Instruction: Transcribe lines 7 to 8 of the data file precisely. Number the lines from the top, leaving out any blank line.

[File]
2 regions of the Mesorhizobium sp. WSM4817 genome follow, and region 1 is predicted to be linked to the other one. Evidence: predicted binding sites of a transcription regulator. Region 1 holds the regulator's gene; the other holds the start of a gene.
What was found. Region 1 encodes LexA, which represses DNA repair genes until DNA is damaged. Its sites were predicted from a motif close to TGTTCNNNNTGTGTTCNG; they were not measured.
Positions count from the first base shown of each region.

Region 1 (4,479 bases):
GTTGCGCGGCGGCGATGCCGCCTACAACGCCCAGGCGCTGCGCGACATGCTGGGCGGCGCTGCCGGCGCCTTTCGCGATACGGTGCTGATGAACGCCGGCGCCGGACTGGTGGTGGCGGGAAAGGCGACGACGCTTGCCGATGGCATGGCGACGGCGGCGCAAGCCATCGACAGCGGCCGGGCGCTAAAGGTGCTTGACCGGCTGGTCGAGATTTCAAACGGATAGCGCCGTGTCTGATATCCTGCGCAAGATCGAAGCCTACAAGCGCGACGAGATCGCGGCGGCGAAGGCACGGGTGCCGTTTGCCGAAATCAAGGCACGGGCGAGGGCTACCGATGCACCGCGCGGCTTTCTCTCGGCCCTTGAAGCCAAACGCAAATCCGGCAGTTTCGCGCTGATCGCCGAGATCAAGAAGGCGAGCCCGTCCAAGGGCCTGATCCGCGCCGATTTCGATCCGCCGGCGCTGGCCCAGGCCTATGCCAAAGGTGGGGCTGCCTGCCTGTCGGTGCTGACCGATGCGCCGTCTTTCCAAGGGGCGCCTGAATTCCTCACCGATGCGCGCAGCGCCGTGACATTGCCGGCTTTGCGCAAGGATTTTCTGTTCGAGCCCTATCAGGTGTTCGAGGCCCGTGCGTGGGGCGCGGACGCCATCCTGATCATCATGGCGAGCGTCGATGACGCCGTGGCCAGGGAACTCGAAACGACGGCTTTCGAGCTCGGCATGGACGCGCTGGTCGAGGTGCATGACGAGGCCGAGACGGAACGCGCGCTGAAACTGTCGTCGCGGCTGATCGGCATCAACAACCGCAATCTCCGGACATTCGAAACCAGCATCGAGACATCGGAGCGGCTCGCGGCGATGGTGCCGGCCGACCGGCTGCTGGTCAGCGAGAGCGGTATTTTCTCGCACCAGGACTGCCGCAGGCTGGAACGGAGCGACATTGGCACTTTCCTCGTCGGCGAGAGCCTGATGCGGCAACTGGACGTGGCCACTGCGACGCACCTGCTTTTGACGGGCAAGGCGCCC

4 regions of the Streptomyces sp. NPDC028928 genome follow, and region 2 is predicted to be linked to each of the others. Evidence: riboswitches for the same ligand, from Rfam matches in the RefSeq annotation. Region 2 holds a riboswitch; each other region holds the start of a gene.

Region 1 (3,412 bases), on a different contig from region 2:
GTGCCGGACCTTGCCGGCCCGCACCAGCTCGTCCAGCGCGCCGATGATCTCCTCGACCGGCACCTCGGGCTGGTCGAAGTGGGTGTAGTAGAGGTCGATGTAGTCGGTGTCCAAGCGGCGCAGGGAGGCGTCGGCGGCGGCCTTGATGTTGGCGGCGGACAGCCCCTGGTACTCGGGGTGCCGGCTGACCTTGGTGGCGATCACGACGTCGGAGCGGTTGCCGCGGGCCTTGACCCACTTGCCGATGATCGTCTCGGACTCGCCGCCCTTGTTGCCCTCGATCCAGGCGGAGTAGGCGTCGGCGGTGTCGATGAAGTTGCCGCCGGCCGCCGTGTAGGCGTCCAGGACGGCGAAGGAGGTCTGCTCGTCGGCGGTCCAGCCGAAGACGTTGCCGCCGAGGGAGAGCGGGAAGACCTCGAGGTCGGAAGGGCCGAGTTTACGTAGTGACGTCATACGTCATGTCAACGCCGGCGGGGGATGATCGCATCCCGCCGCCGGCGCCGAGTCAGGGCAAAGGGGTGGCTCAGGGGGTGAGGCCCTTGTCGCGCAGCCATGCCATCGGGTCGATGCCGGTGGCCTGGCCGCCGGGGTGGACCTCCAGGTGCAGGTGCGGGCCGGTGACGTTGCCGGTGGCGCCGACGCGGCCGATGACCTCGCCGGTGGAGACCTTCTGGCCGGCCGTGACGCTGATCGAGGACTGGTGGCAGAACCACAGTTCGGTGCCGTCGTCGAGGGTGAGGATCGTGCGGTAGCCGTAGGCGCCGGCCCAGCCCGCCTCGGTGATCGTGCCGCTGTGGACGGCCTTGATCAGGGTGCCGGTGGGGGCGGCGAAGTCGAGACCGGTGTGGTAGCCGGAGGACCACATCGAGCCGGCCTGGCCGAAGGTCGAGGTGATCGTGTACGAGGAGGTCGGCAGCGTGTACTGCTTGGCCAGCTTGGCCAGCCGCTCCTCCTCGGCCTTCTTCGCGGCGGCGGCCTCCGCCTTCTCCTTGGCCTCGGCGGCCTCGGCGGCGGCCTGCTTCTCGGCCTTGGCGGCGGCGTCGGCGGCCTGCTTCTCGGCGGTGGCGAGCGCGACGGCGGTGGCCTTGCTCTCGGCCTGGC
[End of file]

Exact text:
Region 1 (3,412 bases), on a different contig from region 2:
GTGCCGGACCTTGCCGGCCCGCACCAGCTCGTCCAGCGCGCCGATGATCTCCTCGACCGGCACCTCGGGCTGGTCGAAGTGGGTGTAGTAGAGGTCGATGTAGTCGGTGTCCAAGCGGCGCAGGGAGGCGTCGGCGGCGGCCTTGATGTTGGCGGCGGACAGCCCCTGGTACTCGGGGTGCCGGCTGACCTTGGTGGCGATCACGACGTCGGAGCGGTTGCCGCGGGCCTTGACCCACTTGCCGATGATCGTCTCGGACTCGCCGCCCTTGTTGCCCTCGATCCAGGCGGAGTAGGCGTCGGCGGTGTCGATGAAGTTGCCGCCGGCCGCCGTGTAGGCGTCCAGGACGGCGAAGGAGGTCTGCTCGTCGGCGGTCCAGCCGAAGACGTTGCCGCCGAGGGAGAGCGGGAAGACCTCGAGGTCGGAAGGGCCGAGTTTACGTAGTGACGTCATACGTCATGTCAACGCCGGCGGGGGATGATCGCATCCCGCCGCCGGCGCCGAGTCAGGGCAAAGGGGTGGCTCAGGGGGTGAGGCCCTTGTCGCGCAGCCATGCCATCGGGTCGATGCCGGTGGCCTGGCCGCCGGGGTGGACCTCCAGGTGCAGGTGCGGGCCGGTGACGTTGCCGGTGGCGCCGACGCGGCCGATGACCTCGCCGGTGGAGACCTTCTGGCCGGCCGTGACGCTGATCGAGGACTGGTGGCAGAACCACAGTTCGGTGCCGTCGTCGAGGGTGAGGATCGTGCGGTAGCCGTAGGCGCCGGCCCAGCCCGCCTCGGTGATCGTGCCGCTGTGGACGGCCTTGATCAGGGTGCCGGTGGGGGCGGCGAAGTCGAGACCGGTGTGGTAGCCGGAGGACCACATCGAGCCGGCCTGGCCGAAGGTCGAGGTGATCGTGTACGAGGAGGTCGGCAGCGTGTACTGCTTGGCCAGCTTGGCCAGCCGCTCCTCCTCGGCCTTCTTCGCGGCGGCGGCCTCCGCCTTCTCCTTGGCCTCGGCGGCCTCGGCGGCGGCCTGCTTCTCGGCCTTGGCGGCGGCGTCGGCGGCCTGCTTCTCGGCGGTGGCGAGCGCGACGGCGGTGGCCTTGCTCTCGGCCTGGC